Right now, you may have more opportunities to interact with your children than you are accustomed to. I encourage you to use this time to educate them about intelligent design.
For elementary school children (and up!), consider the Illustra Media nature films, including Flight, Metamorphosis, and Living Waters. As noted here already, during this time of social distancing Illustra is offering free streaming of their films. Then there is the Privileged Species collection with biologist Michael Denton. Join your children in wonder at the intricacies of the animal and plant life, pointing to design in nature. And don’t miss the book Yellow and Pink, by William Steig (of Shrek! fame), or if you come from a Christian background as I do, Melissa Cain Travis’s How Do We Know God Created Life?
If you have kids in middle school, I’d recommend working through our high school curriculum, Discovering Intelligent Design — together. The online companion is free. In many states, education about evolution begins in middle school. While your students may not be ready to delve deeply into the arguments for and against Darwinian evolution by themselves, a caring discussion of intellectually stimulating materials is perfect. In this period of transition, you can help your child to see the important issues in life more clearly.
Taking Intellectual Ownership
I’d encourage high school students to take ownership of these issues for themselves. Whether it be completing the online course Discovering Intelligent Design, reading Explore Evolution, or watching the TrueU or Science Uprising series, high school students can lay a solid foundation for understanding science, worldview, and how the two interface. These students should be able to demonstrate a knowledge of abiogenesis and biological evolution and analyze the relevant topics from a scientific perspective. At this stage, parents engage best by providing materials, asking probing questions to check for understanding, and encouraging exploration.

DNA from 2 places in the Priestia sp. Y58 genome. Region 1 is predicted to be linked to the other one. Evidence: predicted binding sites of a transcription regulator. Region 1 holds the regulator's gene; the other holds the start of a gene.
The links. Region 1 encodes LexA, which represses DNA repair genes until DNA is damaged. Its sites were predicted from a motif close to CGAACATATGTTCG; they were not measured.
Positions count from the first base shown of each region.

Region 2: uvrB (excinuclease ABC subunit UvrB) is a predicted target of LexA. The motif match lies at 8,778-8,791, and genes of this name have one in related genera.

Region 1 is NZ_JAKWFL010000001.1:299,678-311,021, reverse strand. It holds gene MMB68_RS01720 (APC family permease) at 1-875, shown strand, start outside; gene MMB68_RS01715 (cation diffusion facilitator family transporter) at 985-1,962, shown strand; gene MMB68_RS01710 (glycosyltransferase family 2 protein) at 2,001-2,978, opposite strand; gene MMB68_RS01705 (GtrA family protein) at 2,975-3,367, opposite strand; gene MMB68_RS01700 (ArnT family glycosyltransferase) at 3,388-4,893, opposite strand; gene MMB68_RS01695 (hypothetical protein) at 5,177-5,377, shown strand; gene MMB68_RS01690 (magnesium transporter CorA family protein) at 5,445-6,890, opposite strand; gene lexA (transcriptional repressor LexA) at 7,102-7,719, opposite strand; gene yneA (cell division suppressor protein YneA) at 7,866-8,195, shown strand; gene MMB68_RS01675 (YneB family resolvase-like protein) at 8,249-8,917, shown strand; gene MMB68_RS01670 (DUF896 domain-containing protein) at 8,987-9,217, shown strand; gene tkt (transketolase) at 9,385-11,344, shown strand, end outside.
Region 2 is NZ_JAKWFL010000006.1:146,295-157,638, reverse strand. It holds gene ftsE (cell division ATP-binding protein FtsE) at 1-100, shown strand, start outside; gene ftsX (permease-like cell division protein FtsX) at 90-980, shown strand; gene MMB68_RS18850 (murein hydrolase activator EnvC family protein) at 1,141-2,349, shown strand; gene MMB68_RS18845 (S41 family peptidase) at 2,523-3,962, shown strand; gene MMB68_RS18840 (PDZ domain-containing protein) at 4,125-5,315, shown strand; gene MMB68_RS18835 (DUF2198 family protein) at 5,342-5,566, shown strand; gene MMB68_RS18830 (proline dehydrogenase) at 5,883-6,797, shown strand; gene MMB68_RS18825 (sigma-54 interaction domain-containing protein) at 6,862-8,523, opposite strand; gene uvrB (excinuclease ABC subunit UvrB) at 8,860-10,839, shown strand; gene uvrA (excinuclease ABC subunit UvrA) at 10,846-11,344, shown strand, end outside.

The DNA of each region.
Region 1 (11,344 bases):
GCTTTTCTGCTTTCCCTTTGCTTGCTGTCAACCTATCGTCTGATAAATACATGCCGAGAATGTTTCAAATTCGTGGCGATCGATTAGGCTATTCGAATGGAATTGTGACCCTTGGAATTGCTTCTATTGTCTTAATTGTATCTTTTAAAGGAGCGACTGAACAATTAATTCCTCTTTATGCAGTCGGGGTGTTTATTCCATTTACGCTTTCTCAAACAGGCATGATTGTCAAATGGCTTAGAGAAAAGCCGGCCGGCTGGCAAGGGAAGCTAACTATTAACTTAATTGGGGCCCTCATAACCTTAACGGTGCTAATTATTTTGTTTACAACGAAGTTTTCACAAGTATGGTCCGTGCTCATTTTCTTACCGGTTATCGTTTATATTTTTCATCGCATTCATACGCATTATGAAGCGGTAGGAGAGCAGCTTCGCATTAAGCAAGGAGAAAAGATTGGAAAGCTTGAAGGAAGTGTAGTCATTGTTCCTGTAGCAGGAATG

Or maybe your college student is home. Without extracurricular activities, he or she has a little more free time than usual. I’d encourage you to tell your student about what you’ve been reading by intelligent design proponents. Show them where they can find materials about evolution and intelligent design. If you have a book or DVD collection, make that available — if not, show your student where online resources can be found. Be prepared to engage in book club-like discussion. Young adults may question your assumptions or offer their own analysis. You may find yourself needing to research and read more to further the conversation. At this age, students may display a keen interest in one particular facet of design — whether it be astronomy, biology, chemistry, culture and ethics, or history. Resources I’d recommend for college students include the online companion to The Design of Life, videos from the recent Science & Faith conferences in Dallas (2019 and 2020), Michael Behe’s online course, and the full range of books by Discovery Institute Fellows.
Children Do Care
And if you have children of various ages, what about that classic, Friday night movie-and-pizza? I mentioned the Illustra Media films earlier — these are wonderful for any age. The IDEA Center has discussion questions for The Privileged Planet and Flight.
Despite their sometimes nonchalant attitudes as they try to act cool, children do care what their parents think. They appreciate it when parents lovingly take time to explain important lessons and to encourage questioning.
This social distancing period may be the opposite of what you and your family want, but using the time and opportunities now could bear fruit for years to come.